As in previous seasons, the Cardinals have options on hand to fill the innings abandoned by Carpenter and by free agent Lohse. One of this spring's most competitive situations is the derby for the fifth spot in the rotation. Young hotshot arms Joe Kelly, Trevor Rosenthal and Shelby Miller will compete for the opening starting . now. All of them appeared in the Cardinals' postseason run last October. Kelly is the oldest at 24. The other two are 22.
Such youth will be a recurring theme this spring for the Cardinals as they look to graduate some of their minor-league prospects into the majors. Two media outlets, including Baseball America, have ranked the Cardinals' minor-league system No. 1 in baseball because of its forthcoming talent. The team made subtle additions to its $115 million roster this winter - adding lefty specialist Randy Choate, utility fielder Ty Wigginton and infielder Ronny Cedeno - and avoided big splashes because of ascending talent and All-Stars such as Matt Holliday and Carlos Beltran already under contract.
"We didn't add the big guys because we have the big guys," pitching coach Derek Lilliquist said.
"We have made some adjustments to our club," Matheny elaborated last month. "Some of our younger players are different players now with the experience they've had, and I think we have a chance to be much better than 88 (wins). It's just a matter of execution. It does come back to those fundamentals that we've talked about before. You look at how many close games that we just came short of, and what was it that kept us from winning those games? I believe it is a lot of minor things.
"Going in (we didn't need) an overhaul," he concluded. "We have the potential to win our division. We want to get to the postseason."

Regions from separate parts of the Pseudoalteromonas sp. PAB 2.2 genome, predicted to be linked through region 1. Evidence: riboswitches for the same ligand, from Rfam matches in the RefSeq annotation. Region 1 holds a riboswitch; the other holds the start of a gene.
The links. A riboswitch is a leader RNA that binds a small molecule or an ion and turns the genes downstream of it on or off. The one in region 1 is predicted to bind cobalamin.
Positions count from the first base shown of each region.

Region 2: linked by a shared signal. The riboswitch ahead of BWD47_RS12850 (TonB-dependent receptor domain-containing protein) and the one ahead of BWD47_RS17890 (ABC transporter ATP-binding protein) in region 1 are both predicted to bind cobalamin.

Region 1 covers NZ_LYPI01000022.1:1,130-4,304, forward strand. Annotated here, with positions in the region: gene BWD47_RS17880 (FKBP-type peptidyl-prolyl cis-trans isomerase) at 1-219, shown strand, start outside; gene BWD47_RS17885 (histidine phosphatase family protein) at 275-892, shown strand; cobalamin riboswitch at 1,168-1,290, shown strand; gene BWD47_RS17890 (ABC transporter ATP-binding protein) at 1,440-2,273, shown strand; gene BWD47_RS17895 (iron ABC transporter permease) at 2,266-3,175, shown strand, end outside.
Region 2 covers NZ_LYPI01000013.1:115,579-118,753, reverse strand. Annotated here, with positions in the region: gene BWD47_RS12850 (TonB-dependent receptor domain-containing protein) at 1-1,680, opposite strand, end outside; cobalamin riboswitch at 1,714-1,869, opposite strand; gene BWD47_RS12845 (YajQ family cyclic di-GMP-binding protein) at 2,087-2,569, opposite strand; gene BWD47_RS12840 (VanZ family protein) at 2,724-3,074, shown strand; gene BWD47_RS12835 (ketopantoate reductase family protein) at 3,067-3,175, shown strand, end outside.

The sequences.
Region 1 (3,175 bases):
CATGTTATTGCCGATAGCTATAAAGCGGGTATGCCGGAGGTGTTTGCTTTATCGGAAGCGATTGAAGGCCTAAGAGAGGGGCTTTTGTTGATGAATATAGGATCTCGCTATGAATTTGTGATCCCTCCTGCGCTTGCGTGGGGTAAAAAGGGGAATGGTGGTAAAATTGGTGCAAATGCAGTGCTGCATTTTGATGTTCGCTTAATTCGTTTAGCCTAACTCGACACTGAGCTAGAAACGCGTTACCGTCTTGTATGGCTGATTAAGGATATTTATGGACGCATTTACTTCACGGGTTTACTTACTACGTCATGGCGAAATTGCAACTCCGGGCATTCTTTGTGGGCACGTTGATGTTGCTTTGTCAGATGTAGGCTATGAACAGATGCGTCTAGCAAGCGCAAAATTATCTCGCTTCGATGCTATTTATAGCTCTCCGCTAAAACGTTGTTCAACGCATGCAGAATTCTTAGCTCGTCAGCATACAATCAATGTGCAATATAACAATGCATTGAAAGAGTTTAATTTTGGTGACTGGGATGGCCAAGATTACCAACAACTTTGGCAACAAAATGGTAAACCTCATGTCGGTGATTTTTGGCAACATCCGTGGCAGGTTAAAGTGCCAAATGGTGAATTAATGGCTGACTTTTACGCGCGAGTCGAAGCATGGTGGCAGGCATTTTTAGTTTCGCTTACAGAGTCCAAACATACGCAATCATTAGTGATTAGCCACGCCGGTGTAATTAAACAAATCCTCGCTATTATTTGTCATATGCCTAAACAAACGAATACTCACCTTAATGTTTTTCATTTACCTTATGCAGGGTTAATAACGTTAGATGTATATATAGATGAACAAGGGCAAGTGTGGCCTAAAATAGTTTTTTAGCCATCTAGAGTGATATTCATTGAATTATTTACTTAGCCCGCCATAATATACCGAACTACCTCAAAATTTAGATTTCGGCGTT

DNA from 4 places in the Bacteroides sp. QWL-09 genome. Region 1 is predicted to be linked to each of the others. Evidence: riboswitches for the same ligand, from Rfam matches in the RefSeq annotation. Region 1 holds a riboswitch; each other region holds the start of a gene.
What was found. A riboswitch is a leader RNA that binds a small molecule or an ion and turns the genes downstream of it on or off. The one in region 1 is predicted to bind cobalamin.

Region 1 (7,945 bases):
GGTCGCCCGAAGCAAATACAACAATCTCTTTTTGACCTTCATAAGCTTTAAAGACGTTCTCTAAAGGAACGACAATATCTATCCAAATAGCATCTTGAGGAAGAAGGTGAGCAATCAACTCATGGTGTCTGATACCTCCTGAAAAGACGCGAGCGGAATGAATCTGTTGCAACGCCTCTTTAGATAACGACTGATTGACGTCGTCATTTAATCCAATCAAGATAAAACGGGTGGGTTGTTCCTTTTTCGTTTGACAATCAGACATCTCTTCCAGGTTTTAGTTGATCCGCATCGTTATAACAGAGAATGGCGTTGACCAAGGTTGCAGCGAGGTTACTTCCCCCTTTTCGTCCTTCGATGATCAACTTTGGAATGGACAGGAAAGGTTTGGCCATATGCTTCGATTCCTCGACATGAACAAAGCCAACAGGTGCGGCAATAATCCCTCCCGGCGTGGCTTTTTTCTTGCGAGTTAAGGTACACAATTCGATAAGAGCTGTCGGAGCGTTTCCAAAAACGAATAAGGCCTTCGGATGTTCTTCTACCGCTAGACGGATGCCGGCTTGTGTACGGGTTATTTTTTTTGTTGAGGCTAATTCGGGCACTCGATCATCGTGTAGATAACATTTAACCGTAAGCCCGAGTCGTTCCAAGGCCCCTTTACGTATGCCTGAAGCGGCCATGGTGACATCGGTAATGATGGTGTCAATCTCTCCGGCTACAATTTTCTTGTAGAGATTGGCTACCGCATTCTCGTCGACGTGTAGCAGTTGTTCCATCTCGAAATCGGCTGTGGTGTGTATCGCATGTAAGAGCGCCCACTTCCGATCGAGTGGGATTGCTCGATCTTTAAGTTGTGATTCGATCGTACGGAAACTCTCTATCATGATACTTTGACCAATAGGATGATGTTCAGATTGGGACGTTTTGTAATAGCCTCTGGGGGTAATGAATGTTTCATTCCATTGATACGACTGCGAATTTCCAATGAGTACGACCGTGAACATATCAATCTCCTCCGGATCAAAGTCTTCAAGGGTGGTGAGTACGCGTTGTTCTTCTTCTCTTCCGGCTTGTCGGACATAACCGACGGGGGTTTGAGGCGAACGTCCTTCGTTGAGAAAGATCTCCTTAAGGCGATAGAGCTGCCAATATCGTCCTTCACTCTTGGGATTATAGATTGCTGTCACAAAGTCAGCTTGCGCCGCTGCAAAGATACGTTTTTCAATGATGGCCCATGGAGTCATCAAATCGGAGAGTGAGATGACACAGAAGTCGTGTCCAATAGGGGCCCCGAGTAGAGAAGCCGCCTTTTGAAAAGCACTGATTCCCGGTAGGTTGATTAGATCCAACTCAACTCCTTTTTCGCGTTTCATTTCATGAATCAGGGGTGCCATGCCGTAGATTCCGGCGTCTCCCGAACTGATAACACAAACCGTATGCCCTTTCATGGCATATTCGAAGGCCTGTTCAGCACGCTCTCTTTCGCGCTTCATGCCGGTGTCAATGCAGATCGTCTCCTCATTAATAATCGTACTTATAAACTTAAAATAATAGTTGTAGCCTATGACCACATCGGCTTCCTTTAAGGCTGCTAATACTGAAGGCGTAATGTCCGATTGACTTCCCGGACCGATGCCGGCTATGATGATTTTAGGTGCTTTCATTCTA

That certainly is the trend.
Despite the absences that have started recent seasons for the Cardinals, they've ended each of them in the playoffs.
Throughout baseball, spring training is expanded this year to allow for the World Baseball Classic, a tournament of international teams. The Cardinals will start exhibition games Feb. 23. They will play 32 games in the Grapefruit League before leaving Florida on March 29. Opening day is April 1 in Arizona. By then, Wainwright will have plenty of time to sit in front of his new locker, see the clubhouse as Carpenter did, and know who is going north with him. He already has a feel for the type of team it will be.
"There are voids that need to be filled where someone steps up because Carp is not here, and there are other voids that can't be filled because Carp is Carp," Wainwright said. "You can say the same thing about losing (David) Eckstein, (Jim) Edmonds, (Scott) Rolen, but yet you keep going and finding a way to win. That is the organization that the Cardinals have built. All of that is instilled in us. That's why we can continue to go out there and win ballgames.
"That is what's expected."